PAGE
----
• Dark glasses to prevent photophobia and avoiding direct sun exposure
  • Head elevation to reduce periorbital oedema
  • Cool compresses

Diplopia management - with prisms/ occlusion till disease stabilization

Oral antioxidants – selenium 100mcg twice a day for 6 months7

Moderate - Severe

Medical decompression

Intravenous methylprednisolone (IVMP) pulse:

Initial 500 mg/week × 6 weeks

Followed by 250 mg/week × 6 weeks

(IVMP -8 g of maximum cumulative dosage)13

Sight threatening [DON (Dysthyroid optic neuropathy)]

IVMP 1gm daily for 3 days followed by pulse IVMP

Non- responders / Steroid dependent

Immunomodulator drugs

Orbital radiotherapy (20Gy in 10 divided fractions)

Surgical decompression

Medical Management (Progressive Disease)


  • The mainstay of treatment in active disease.
  • Intravenous corticosteroids
    • Mechanism of action – steroids act on fibroblasts, B and T cells and reduce the release of pro-inflammatory cytokines, reduced prostaglandin release and fibroblast activity.10
    • First-line therapy for compressive optic neuropathy
    • (Refer Table for dosage).
    • Earlier oral corticosteroids were used but are now less popular due to reduced efficacy as compared to intravenous steroids and increased systemic adverse effects.

Immunosuppressive therapy


  • Azathioprine (50mg twice a day for 1 week up to three times a day)
  • Methotrexate (525mg once per week)
  • Cyclophosphamide i. v. (500-100mg every 4-8 weeks) or oral 12mg/kg every day
  • Cyclosporine (50mg twice a day, increase up to 200mg twice a day)
    • Regular monitoring of hematological profile, kidney and liver functions.4

Newer drugs in the management of TED10




Inhibits insulin-like growth factor 1 receptor (IGF1R) signalling


a monoclonal antibody that targets CD20


humanized monoclonal antibody against the IL-6 receptor

Belimumab (ongoing trials)

A monoclonal antibody directed towards the B cell-activating factor

Orbital Irradiation

Indications: Active disease - clinically or radiologically.

Treatment regimen: 2000 cGy or 20 Gy over 10 sessions in divided fractions, during a 2-week time course (standard regime)

Can be administered with concurrent oral or intravenous steroids

  • Contraindications –
    • Younger patients (<35 yrs)
    • Patients with microvascular retinopathy (diabetic or hypertensive retinopathy)
  • Adverse ophthalmic effects
    • Dry eye, cataract, worsening of retinopathy, optic neuropathy, long term secondary tumours.

Orbital Decompression


Active disease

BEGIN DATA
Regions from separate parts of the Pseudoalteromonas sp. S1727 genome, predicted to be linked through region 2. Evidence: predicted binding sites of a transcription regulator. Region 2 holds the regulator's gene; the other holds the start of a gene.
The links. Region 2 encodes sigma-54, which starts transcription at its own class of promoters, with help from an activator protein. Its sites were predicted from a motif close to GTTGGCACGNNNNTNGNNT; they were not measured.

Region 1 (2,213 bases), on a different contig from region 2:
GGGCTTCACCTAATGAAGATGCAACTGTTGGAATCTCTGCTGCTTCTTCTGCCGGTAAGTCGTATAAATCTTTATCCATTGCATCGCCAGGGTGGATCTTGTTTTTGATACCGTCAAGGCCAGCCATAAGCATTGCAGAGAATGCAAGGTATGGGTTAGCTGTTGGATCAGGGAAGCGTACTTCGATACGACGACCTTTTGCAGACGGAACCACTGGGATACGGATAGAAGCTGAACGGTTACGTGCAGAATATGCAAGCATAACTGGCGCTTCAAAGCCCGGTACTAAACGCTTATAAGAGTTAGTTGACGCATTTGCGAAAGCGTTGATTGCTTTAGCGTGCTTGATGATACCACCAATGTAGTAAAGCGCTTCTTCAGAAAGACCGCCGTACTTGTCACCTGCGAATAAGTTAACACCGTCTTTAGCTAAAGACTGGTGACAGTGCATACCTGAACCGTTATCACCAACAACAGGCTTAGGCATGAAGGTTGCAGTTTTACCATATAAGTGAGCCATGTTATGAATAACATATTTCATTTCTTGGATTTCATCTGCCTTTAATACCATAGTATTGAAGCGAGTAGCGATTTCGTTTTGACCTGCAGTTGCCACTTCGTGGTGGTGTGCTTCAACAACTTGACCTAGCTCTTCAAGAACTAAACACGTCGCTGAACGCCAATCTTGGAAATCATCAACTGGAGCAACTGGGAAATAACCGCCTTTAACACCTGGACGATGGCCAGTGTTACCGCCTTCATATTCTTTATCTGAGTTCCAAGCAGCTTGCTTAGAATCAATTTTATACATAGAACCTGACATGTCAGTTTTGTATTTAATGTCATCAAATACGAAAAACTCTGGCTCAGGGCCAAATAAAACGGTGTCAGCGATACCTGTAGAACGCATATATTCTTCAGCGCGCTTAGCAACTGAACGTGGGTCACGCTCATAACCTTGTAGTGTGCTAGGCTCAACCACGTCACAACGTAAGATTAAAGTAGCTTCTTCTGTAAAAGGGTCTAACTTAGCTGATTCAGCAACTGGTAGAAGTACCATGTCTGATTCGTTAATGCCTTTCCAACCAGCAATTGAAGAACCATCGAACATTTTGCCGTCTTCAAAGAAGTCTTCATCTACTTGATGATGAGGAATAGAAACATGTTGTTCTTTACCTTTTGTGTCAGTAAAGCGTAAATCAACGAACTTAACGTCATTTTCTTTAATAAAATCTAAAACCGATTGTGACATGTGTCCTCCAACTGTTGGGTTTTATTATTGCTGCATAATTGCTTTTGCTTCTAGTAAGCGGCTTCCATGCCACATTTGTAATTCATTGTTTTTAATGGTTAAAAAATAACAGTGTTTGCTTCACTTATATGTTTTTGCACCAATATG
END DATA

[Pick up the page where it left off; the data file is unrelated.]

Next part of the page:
• Sight threatening (DON), severe disease
  • No response to medical management
  • Severe progressive active disease with gross proptosis and exposure keratopathy

Quiescent phase

  • Cosmetic


  • External- transconjunctival
  • Endoscopic

Surgical Decompression

Reduction in Proptosis (mm)

Fat Removal Orbital decompression (FROD)


Bone removal Orbital decompression (BROD)

  • 1 wall
  • 2 walls
  • 3 walls

2-3 mm

4-5 mm

6-7 mm

FROD + 3 wall decompression + lateral rim removal

Balanced decompression – Medial + lateral wall (cosmetic)

10-12 mm14

Bony Decompression

Bones removed

Lateral wall decompression

Zygomatic bone – lateral to inferior orbital fissure

Greater wing of the sphenoid bone

Frontal bone – Lacrimal gland fossa

Medial wall decompression

Segments of the ethmoid bone

Orbital contents extend into the ethmoid sinus

Orbital floor decompression

Posteromedial part of the floor - maxillary bone

Expansion of orbital content into the maxillary sinus

Care should be taken to avoid damage to the neurovascular bundle, the inferior oblique muscle along the floor, and more importantly the inferomedial orbital strut to prevent hypoglobus.





Early – Infection


Retrobulbar haemorrhage

Diminution of vision



Lacrimal/supraorbital/infraorbital nerve injury


Globe rupture

Retinal detachment

Optic nerve Injury

Inferior oblique muscle injury

Late – Asymmetry/ Supra, infraorbital nerve paresthesia

Management of Sequelae/Fibrotic Phase

Any further intervention (sequential surgery) for cosmesis, diplopia, or strabismus is done after 6 months of stable disease with normal thyroid function tests. (Figure no. 5)

Figure 5: Chart depicting the preferred sequential order of surgical intervention in an inactive thyroid eye disease

Lid retraction


  • Non-surgical
    • Botulinum injection
    • Hyaluronic acid gel fillers
    • Injection of triamcinolone acetate15
  • Surgical

Surgical correction of lid retraction

Upper lid retraction